A coalition of 15 organizations, AZ Schools Now, called on the Legislature and Governor Doug Ducey to deliver “sustainable, permanent and equitable investments” in the state’s public schools in 2018 and presented a menu of investment options the Legislature could enact that would generate hundreds of millions of dollars for Arizona’s K-12 public schools.
Dick Foreman, president and CEO of the Arizona Business and Education Coalition, said, “The business, faith and education communities are united in support for real and lasting investments in public schools – now. This investment cannot be satisfied with fund sweeps, future promises or marginal action. We are offering specific suggestions for a meaningful and welcome down payment towards the needs of our public schools and are ready and willing to work with the governor and Legislature to make this happen.”
“The Legislature has within its power the ability to make substantial and permanent investments in our public schools and teachers,” stated Linda Lyon, president of the Arizona School Boards Association Board of Directors and member of the Oracle Elementary School District governing board, “And we expect them to do just that.”
“We’ve waited an entire decade for the Legislature to make our schools whole,” declared Beth Simek, president of the Arizona PTA. “Of the $1.5 billion dollars slashed from public schools during the Great Recession, more than one billion is still missing. That means an entire generation of kids—my kids, your kids, our kids—have had to ‘make do’ with overcrowded classrooms, outdated textbooks and technology, a loss of critical support staff such as reading specialists and guidance counselors, and even a loss of the most basic and vital tool: a classroom teacher.”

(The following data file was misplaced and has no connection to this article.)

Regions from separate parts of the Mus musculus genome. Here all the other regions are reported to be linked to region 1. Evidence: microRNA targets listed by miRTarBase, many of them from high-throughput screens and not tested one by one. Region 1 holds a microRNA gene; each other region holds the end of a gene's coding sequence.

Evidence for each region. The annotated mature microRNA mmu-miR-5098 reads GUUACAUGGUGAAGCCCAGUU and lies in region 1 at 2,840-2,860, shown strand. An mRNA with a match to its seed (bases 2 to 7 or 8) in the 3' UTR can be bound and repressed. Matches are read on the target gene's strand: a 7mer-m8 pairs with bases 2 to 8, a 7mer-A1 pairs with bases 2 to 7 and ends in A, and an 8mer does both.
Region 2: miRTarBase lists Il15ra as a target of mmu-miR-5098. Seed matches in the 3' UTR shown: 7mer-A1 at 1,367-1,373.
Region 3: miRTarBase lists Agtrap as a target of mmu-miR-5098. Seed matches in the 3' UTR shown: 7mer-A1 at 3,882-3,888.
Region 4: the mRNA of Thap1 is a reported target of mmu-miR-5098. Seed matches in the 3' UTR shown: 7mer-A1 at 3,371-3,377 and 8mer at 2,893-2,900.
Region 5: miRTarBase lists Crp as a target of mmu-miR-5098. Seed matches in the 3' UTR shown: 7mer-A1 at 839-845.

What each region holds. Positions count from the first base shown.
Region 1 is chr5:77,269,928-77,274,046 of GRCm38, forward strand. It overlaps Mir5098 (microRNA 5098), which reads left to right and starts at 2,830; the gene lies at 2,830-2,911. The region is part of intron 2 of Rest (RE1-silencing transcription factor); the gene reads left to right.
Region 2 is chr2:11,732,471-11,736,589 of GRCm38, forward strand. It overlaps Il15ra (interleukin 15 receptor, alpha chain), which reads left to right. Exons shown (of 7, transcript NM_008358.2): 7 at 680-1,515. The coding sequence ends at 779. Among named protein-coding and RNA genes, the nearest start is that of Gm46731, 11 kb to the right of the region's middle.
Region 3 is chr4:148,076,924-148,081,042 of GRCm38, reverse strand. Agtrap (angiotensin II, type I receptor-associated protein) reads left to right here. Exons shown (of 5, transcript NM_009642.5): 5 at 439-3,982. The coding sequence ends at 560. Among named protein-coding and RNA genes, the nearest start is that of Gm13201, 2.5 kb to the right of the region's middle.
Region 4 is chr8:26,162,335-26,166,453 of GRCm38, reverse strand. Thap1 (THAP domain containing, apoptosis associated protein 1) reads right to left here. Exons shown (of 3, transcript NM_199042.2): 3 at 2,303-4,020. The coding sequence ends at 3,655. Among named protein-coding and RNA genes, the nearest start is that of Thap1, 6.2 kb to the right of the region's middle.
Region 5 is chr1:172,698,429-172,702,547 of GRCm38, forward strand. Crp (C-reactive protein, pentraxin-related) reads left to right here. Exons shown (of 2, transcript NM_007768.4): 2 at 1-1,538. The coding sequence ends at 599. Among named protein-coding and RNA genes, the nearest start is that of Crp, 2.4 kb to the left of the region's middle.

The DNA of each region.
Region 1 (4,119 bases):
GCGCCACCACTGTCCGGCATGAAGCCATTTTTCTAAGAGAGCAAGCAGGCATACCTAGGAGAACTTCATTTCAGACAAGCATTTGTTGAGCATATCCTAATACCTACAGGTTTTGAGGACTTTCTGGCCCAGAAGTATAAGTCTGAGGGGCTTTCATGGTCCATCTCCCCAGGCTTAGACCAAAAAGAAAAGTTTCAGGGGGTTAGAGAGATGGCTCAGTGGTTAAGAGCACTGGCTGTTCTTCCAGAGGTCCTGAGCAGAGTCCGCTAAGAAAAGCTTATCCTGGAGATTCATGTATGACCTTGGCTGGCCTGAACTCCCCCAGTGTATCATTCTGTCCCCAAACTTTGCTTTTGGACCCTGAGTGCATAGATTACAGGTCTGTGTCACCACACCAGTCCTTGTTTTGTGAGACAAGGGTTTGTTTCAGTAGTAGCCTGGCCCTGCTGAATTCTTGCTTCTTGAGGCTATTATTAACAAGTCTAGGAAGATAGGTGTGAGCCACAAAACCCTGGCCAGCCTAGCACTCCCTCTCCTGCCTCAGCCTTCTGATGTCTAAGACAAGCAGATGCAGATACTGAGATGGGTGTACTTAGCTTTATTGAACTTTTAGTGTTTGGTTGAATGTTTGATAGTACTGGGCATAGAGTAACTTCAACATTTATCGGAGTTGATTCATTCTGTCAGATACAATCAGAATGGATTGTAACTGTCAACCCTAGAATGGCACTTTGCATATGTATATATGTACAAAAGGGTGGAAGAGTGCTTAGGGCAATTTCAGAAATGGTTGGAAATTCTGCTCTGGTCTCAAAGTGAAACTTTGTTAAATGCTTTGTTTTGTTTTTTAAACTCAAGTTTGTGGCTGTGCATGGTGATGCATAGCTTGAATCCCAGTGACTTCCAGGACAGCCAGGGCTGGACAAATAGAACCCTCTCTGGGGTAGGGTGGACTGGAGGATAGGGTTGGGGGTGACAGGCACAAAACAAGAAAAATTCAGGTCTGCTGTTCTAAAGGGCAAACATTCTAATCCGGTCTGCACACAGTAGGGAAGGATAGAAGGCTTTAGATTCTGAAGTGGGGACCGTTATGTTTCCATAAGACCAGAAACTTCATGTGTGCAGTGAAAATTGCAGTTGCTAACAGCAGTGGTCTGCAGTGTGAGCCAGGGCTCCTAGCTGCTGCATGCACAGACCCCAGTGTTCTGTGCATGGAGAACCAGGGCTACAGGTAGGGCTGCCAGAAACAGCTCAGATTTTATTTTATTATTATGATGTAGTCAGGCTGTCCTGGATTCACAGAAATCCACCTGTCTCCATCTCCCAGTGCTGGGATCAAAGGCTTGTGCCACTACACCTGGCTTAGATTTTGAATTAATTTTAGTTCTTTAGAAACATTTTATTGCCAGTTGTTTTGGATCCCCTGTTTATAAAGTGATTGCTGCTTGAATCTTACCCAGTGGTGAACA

“Enough is enough,” said Simek. “Parents are fed up with the excuses and not willing to wait another year for the governor and Legislature to take this funding crisis seriously.”
Alexis Aguirre, a second grade teacher in the Osborn School District and a 2017 CPLC Outstanding Latino Teacher Award winner, noted that teachers are discouraged by what they see at the Legislature.
“Our responsibilities and class sizes are growing while our paychecks remain stagnant,” stated Aguirre. “Receiving a one-percent stipend while others in state government receive double-digit raises doesn’t convince teachers that our lawmakers understand why dedicated and exceptional teachers are fleeing the state. We need real investments in our teachers, and we need them now.”
AZ Schools Now identified 10 revenue sources as potential funding streams the Legislature could tap for sustainable, permanent and equitable new investments in K-12 public schools. Those options include: